The quality of pedagogical support it could give is immense. Teachers who were struggling to explain the inner architecture latent in systems, machines, instruments and appliances could give a presentation that would provide the insight into systems and seeing the functionalities in action rather than at imaginary levels. A visual of an atomic structure, the function of an internal combustion machine, the working of a digestive system, the flow of current in an inverter, the scope of a perspective drawing, the vision of a moving cyclonic eye and the like – one cannot imagine the millions of opportunities it can open to make learning both purposeful focused and entertaining! We cannot afford to lose the opportunities of refreshed and reinforced learning with such kind of interventions.
3. Empowering Thinking skills
After all, what is the use of such interventions unless they show some value addition. Yes! It can have extensive value addition to learning systems.
To examine systems in near real-time situations
To investigate processes from closer and inner perspectives
To analyze their functionalities to seek improvement/modifications
To critically evaluate the concepts and re-engineer them wherever necessary
To acquire adequate conceptual skills to handle them in practical situations
4. Research & innovation
If I see the structure of a molecule today, my understanding of the component and its properties is bound to change. It offers more scope for questioning, research, intervention and engagement. A heart that could be projected on a table, the neural networks on a laboratory stage that would help to reclaim the lost memory and the demography of a population in its minuscular model would help to solve problems yet unforeseen. The scope and quality of research, the tools of problem solving and crisis management are likely to undergo fundamental changes.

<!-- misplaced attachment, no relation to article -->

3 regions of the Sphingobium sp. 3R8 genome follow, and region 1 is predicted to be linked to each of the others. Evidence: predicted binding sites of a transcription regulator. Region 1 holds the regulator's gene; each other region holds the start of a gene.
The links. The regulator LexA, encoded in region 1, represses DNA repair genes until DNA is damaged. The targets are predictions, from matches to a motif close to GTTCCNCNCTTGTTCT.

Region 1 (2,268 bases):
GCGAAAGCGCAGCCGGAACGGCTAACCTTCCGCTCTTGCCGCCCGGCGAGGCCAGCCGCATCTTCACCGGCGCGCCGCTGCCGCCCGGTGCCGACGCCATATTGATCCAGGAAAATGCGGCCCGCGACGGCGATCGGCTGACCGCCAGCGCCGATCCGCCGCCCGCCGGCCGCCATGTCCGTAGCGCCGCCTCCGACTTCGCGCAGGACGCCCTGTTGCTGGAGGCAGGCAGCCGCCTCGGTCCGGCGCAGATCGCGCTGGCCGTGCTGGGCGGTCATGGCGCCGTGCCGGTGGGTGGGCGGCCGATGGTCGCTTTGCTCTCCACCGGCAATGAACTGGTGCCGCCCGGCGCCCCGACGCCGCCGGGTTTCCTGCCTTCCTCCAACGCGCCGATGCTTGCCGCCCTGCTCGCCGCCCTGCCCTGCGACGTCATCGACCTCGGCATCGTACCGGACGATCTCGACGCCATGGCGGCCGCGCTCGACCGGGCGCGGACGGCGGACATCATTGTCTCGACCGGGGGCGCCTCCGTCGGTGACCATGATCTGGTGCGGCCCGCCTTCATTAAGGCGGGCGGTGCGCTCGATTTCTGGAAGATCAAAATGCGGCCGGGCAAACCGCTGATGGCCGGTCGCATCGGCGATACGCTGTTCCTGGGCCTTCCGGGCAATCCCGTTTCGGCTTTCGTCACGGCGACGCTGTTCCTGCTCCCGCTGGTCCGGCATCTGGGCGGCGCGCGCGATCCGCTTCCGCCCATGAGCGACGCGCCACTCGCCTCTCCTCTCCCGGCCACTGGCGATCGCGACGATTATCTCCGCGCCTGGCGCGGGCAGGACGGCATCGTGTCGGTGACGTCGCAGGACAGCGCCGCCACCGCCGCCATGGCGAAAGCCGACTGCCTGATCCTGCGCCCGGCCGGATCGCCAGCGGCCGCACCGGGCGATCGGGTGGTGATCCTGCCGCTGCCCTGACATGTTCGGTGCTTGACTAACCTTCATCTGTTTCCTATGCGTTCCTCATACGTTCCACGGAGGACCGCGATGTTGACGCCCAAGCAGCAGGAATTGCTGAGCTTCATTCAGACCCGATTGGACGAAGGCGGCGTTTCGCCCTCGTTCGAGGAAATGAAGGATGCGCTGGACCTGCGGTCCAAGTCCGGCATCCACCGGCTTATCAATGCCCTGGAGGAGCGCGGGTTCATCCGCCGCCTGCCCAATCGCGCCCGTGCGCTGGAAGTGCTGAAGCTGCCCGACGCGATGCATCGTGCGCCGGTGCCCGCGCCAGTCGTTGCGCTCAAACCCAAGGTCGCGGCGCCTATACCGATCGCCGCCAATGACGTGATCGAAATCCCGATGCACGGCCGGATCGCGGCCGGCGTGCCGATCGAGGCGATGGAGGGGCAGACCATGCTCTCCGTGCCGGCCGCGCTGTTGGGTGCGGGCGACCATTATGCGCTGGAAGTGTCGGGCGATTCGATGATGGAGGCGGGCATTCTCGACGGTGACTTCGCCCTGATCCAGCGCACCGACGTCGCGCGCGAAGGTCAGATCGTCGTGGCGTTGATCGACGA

5. Reforming the value of Higher Education
The quality of higher education has certainly been under deep stress. Certification needs have overridden the need for actual and factual learning. Augmented realities might help repositioning the concept of machine shops workstations, the understanding and applications of electrical and electronic engineering systems to the larger section of learners. Studies on meteorology, marine engineering, bio-technology, interventional medicines can all be reviewed if the newer technologies are in position to operate.
6. What are the likely paradigm shifts?
Shift from learner centric to learning centric situations
Shift from rote learning to skill based learning
Facility for thought navigation
More effective classrooms enabling reach for visual, auditory and kinesthetic learners
Interactive and engaged classrooms.
What could be some misgivings?
a. It may be conceived as a technology for intellectually vibrant – it is not true. It is more important for those who are mediocre and those who are otherwise distracted. It is bound to improve cognitive learning.
b. It may be considered as a rich man’s technology – as such it might be initially a little high priced because of its volume consumptions, but should soon become a common man’s tool. We have earlier evidences for universal acceptance of technologies by the communities, negating cost barriers.
c. It is not curriculum oriented – As such it must fit into any curriculum, because the objective is to deal with concepts and not syllabi. Hence a right mix of these visuals can be meaningfully integrated into classrooms.
d. Can schools do without this technology? – Of course, yes, Schools can do without any kind of technology. But the emerging global dynamics indicate the dominance of augmented reality in all fields of activity immaterial of the disciplines of learning or work.
From Agriculture to Economics, from hospitality to classical dances, from engineering to medicine, from ecology to edutainment, the role of augmented reality and other emerging technologies is going to be invasive. Let us be ready to face this reality!
The sooner we invest, the better – Early birds will catch the worm!